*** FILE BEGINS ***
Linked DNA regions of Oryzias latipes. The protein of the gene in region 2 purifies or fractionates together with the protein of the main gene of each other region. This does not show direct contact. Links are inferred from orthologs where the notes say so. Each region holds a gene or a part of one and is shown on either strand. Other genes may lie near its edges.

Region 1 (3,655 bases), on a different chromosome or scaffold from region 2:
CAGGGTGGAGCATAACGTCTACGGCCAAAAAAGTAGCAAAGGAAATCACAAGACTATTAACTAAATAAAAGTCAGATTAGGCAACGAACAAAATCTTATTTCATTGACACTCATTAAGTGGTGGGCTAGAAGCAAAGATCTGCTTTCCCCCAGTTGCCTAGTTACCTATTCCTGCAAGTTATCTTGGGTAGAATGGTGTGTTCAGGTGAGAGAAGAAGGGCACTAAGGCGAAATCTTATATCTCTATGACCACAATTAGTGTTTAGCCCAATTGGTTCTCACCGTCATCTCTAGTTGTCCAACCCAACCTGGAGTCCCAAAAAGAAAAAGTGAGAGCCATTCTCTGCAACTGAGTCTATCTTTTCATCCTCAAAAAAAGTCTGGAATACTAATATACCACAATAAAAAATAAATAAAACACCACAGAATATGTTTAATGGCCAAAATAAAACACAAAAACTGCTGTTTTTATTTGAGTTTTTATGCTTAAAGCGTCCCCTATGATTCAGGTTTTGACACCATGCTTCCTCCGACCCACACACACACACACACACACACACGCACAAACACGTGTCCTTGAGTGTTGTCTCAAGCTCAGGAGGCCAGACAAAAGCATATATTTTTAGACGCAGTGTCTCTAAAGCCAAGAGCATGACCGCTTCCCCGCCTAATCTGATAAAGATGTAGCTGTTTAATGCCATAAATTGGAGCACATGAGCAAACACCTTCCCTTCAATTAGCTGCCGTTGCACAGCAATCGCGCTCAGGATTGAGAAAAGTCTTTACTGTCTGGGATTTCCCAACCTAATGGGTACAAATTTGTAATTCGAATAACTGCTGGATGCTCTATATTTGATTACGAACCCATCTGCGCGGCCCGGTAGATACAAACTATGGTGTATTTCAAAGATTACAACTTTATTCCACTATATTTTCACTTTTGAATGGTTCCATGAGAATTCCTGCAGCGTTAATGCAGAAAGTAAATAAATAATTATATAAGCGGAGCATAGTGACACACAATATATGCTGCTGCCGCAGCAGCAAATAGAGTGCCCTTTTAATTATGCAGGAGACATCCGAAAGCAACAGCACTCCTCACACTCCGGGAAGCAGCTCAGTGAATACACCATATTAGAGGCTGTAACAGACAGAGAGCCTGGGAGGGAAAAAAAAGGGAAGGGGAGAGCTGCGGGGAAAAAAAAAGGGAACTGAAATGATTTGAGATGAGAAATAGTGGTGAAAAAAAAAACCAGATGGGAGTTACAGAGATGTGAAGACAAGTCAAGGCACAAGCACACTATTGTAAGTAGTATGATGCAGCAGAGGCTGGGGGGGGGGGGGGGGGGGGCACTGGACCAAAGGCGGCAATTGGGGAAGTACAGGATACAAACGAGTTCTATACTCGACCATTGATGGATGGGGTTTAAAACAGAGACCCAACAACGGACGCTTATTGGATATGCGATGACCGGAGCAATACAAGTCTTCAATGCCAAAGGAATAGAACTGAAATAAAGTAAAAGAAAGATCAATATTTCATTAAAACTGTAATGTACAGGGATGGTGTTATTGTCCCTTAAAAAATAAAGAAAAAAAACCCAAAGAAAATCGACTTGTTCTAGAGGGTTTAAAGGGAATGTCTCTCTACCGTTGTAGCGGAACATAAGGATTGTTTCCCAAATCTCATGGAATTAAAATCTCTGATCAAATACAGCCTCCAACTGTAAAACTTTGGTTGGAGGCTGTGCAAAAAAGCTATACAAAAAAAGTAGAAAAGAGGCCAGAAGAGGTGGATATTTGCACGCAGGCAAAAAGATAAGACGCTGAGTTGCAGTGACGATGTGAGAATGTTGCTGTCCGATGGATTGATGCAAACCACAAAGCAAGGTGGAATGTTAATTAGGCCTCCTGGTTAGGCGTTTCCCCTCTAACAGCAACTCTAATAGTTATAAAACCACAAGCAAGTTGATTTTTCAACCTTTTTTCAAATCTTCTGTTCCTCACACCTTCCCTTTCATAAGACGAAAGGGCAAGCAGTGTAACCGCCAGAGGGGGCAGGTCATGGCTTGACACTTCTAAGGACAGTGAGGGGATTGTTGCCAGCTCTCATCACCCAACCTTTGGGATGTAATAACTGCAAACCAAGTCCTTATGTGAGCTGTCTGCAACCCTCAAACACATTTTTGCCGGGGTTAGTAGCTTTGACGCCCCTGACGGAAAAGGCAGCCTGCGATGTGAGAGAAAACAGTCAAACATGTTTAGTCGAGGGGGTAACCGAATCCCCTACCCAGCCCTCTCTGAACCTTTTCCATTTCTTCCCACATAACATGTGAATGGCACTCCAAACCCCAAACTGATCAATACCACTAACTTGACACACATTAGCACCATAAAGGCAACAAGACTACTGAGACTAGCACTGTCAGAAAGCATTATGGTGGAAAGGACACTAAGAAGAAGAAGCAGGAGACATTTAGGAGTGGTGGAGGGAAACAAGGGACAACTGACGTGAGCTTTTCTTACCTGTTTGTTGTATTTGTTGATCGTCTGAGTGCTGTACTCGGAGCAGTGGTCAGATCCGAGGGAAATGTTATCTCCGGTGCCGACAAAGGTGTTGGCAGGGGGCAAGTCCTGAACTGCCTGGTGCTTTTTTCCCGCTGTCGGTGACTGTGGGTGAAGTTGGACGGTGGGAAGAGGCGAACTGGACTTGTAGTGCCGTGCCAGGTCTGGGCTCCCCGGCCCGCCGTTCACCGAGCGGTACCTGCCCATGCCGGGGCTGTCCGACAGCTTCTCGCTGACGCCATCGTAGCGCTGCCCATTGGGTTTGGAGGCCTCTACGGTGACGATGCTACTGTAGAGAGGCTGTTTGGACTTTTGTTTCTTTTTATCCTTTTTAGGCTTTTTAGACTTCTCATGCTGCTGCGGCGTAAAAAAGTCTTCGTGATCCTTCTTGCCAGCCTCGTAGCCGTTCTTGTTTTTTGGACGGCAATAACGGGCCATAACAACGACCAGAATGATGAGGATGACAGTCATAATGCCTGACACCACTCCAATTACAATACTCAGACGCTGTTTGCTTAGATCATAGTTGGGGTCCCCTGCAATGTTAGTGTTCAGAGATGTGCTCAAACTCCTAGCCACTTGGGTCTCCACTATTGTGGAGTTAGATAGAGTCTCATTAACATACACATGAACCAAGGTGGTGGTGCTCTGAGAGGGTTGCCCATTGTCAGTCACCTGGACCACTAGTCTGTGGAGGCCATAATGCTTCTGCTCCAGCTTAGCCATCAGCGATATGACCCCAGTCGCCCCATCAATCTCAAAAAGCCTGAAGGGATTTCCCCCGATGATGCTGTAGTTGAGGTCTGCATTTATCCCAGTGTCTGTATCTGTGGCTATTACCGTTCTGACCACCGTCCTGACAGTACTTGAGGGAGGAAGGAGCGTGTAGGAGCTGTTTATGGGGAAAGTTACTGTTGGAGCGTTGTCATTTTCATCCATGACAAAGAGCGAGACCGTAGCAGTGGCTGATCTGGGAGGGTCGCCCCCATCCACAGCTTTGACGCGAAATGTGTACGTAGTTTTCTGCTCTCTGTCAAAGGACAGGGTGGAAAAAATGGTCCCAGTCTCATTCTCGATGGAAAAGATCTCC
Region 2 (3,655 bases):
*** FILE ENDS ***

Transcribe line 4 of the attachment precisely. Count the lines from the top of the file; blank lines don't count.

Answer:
Region 2 (3,655 bases):